From past examples, I also don’t think that we can use the argument that Akers is young so he will heal better, as we have past examples of young intriguing prospects who flamed out and were unable to make a comeback.
The one fallback that can possibly be made is looking at Leshoure’s example. His injury occurred in 2011, over ten years ago. The medical advancements that have been made over the last ten years have been remarkable, including methods of repairing an Achilles tendon rupture.
A common issue of repairs involves recreating the length-tension relationship of the Achilles tendon, oftentimes leading to an overly elongated (stretched) or inefficient tendon. Think of a rubber band – if the rubber band is stretched too far, it no longer can create a forceful snap, correct? The problem is that there is only so much we can do to affect how the collagen is laid down within the repair and if the collagen matrix is inefficient, it no longer can produce the same force output or power (eluding to the previously mentioned study that revealed a reduction of power ratings in athletes following Achilles repairs). This is an example of what was seen in Leshoure, he did not display his typical explosiveness that he showed in college, and he was unable to regain it.
Will this happen to Akers? To be honest, it very well could. There is a high level of risk in RTP following these Achilles injuries, which is why they’re justifiably known as the death sentence for running backs (and often linebackers more than any other position due to positional demands). The key factors will be a top-notch surgeon who will attempt to ensure the re-establishment of the integrity of the length-tension relationship of his Achilles, as well as top notch physical therapy and rehabilitation to ensure that he trains properly over the course of the next year in order to first regain mobility, improve initial strength, and eventually attempt to regain his explosiveness for a full RTP outlook.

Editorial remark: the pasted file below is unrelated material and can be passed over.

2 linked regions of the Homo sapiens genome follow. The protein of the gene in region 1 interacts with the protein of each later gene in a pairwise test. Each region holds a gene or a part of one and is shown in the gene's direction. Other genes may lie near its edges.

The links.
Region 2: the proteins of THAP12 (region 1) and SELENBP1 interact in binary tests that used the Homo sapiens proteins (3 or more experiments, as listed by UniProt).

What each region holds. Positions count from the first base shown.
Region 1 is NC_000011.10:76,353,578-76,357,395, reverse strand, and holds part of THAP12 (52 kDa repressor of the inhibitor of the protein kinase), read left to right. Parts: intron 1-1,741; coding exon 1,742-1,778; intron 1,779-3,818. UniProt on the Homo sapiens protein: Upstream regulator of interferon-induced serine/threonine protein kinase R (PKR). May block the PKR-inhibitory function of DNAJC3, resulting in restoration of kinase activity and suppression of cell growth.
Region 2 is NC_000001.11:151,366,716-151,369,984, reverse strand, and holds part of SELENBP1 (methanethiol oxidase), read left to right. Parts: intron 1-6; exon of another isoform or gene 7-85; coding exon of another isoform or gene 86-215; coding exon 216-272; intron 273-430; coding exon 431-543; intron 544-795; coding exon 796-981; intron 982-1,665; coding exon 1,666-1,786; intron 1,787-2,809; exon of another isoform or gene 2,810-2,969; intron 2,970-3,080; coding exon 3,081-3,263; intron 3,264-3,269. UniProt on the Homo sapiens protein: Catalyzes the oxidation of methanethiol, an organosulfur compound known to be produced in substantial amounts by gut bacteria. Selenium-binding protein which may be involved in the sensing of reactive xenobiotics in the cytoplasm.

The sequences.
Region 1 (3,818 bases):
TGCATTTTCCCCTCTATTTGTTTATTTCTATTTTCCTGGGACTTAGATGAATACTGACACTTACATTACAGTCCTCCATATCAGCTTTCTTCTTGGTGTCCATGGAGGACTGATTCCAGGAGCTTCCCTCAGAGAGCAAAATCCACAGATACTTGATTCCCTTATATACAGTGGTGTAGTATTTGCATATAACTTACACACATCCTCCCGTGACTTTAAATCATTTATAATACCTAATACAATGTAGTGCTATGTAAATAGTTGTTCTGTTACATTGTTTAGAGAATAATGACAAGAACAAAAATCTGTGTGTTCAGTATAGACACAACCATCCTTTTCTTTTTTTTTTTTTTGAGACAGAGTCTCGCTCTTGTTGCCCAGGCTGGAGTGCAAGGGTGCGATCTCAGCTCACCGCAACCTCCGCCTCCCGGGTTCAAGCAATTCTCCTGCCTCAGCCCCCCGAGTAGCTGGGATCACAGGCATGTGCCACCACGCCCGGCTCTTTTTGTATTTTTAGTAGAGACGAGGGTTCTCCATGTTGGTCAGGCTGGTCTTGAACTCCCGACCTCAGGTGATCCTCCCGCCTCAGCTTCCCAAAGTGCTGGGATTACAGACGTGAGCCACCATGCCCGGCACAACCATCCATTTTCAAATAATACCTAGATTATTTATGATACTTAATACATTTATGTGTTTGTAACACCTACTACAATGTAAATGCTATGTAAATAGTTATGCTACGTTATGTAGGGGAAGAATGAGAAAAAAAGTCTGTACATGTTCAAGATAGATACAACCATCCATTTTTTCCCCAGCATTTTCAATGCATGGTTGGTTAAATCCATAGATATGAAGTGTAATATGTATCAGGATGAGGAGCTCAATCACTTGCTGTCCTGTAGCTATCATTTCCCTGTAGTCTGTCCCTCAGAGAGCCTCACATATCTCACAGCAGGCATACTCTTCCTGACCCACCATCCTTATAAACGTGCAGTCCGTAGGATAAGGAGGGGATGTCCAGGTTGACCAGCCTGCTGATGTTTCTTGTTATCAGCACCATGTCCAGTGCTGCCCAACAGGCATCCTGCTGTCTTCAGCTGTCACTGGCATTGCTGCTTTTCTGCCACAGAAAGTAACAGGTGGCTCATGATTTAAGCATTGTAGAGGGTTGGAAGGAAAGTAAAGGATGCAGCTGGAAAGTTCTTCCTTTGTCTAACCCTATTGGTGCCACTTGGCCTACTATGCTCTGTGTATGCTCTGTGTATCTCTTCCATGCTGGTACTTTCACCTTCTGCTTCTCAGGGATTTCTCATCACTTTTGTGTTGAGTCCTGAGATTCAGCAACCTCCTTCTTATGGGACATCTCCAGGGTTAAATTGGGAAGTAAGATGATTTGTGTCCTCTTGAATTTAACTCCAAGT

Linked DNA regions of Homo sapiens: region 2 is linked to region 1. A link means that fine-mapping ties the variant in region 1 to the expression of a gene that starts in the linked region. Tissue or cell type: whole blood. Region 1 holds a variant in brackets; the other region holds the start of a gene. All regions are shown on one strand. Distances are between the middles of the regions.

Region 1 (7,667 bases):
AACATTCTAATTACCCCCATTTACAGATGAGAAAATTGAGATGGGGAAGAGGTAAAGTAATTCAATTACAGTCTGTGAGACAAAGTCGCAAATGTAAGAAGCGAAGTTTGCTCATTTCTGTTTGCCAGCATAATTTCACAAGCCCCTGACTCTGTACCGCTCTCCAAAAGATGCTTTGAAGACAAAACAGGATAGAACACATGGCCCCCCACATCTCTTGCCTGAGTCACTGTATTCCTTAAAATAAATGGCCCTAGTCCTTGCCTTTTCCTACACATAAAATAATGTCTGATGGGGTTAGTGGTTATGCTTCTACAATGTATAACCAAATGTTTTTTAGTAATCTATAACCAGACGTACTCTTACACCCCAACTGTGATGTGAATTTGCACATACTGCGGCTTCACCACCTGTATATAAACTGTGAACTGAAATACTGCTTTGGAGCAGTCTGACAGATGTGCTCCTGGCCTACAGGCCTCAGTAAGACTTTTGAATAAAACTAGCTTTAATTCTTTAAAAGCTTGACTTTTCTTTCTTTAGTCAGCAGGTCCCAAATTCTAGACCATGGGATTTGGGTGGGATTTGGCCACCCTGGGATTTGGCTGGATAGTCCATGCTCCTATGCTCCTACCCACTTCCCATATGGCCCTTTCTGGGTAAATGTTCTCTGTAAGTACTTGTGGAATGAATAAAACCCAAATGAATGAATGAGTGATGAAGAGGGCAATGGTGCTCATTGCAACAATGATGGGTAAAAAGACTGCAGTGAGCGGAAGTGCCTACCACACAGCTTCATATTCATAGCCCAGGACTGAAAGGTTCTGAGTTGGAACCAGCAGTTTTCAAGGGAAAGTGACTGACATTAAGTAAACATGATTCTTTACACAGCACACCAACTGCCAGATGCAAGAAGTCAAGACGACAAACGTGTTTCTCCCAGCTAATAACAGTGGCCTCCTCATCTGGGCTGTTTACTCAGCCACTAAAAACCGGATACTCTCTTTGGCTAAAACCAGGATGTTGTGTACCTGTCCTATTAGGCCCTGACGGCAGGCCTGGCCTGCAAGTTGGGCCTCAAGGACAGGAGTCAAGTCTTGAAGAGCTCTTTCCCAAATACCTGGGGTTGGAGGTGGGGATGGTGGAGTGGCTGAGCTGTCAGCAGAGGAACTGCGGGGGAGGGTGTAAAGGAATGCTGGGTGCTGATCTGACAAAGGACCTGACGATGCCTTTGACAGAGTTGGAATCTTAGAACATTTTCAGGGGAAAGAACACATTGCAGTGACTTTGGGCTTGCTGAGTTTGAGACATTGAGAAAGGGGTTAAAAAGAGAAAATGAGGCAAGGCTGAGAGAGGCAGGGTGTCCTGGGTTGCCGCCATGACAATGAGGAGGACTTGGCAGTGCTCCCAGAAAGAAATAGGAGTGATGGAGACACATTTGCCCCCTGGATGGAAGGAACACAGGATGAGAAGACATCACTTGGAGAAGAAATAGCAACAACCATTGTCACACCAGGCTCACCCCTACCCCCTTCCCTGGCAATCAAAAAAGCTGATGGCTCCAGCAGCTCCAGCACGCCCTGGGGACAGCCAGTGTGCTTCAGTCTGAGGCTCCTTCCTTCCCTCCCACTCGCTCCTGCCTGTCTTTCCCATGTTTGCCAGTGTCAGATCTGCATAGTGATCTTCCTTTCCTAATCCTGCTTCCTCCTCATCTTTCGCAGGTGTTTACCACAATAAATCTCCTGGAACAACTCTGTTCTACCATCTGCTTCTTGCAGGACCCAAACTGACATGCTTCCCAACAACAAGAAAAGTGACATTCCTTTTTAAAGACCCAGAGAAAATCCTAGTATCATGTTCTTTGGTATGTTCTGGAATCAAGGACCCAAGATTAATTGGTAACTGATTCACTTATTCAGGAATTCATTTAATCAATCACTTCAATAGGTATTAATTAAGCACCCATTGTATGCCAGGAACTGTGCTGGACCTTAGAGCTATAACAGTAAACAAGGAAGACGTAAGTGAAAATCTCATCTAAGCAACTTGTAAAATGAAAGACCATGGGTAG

There is still immense risk involved, however. This fantastic thread by Ethan Turner (@ETurnerFF_PT) shows us the danger in assuming that “modern medicine has improved” or the common statement of “medical advancements may allow for__” in these cases. As Ethan points out, medical advancements have allowed for an Achilles repair to now no longer be a guaranteed career-ending injury. However there is still no guarantee that said player will be able to return to their prior level of performance. The evidence that we have towards running backs, specifically, seems overwhelming in stacking the box against a Cam Akers return to form.